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Industry Pioneer Dr. Rudolf Hell Dies at the Age of 100

Friday, March 15, 2002

Press release from the issuing company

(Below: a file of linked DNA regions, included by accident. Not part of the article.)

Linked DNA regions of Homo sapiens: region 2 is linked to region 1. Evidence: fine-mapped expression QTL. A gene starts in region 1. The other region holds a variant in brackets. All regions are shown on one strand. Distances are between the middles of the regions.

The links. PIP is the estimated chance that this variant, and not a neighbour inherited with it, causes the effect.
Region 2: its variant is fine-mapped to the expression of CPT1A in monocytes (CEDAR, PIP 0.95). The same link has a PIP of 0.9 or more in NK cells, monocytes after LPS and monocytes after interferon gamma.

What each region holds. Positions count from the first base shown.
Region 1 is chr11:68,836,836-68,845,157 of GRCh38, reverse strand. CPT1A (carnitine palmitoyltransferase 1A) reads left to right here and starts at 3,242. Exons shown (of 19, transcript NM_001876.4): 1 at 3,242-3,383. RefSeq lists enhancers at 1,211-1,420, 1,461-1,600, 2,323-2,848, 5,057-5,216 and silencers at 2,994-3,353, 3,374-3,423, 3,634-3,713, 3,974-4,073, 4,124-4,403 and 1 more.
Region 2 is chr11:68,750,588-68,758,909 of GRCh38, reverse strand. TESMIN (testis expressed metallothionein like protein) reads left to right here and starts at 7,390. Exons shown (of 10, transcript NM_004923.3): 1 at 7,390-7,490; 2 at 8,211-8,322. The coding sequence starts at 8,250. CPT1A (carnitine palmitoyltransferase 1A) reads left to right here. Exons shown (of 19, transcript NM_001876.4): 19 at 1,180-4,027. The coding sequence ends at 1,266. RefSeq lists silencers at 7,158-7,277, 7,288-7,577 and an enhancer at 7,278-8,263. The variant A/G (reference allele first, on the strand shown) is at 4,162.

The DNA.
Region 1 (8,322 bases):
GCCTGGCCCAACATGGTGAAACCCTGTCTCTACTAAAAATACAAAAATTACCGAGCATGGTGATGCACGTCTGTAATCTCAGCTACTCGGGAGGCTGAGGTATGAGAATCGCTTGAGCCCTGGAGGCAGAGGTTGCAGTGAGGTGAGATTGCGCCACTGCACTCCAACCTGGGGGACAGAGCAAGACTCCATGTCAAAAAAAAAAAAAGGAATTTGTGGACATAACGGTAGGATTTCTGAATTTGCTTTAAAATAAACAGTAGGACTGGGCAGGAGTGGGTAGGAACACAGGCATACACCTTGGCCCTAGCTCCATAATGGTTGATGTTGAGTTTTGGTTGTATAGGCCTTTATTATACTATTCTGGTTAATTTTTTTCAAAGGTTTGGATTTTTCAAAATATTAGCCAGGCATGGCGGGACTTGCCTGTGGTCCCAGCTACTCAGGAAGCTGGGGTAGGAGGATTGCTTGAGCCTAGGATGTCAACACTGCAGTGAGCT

March 15, 2002 -- (WhatTheyThink.com) -- Dr. Rudolf Hell, a German inventor who pioneered technology that led to the fax and the color scanner, has died. He was 100. The Associated Press said the announcement came from the northern German city of Kiel, where Dr. Hell rebuilt his business in the 1940s after his factory in Berlin was destroyed during World War II. No cause of death was announced. In December, Dr. Hell celebrated his 100th birthday. To commemorate the event, the City of Kiel and Heidelberger Druckmaschinen AG honored him at a ceremony in Kiel City Hall. According to a release sent to WhatTheyThink.com by Heidelberg in December, “Dr. Rudolf Hell was one of the greatest inventors of the modern era. Born in Bavaria, Dr. Hell worked in both Berlin and Kiel as a scientist, engineer and entrepreneur. His technical achievements and inventions have played a major role in shaping the face of today's media world. He is the inventor of fax technology and a pioneer in the field of telecommunications. He put in place the key pillars needed for mechanizing, rationalizing and enhancing the quality of modern media technology. “Dr. Rudolf Hell founded his own company in the Babelsberg district of Berlin in 1929. In 1981 Dr.-Ing. Rudolf Hell GmbH was taken over by Siemens and in 1990 was merged into Linotype AG to become Linotype-Hell AG. Heidelberger Druckmaschinen AG took over Linotype-Hell AG in Kiel in 1996 in order to extend its core skills in the prepress sector. The Kiel plant therefore has a key role to play in Heidelberg's repositioning as a solutions provider in the print and media industry. Today, a 1500-strong workforce in Kiel produces scanners, imaging systems and software for supporting the print process. The development and production of the NexPress 2100, a digital color press launched onto the market in September 2001, has further reinforced the plant's operations.”

 

 

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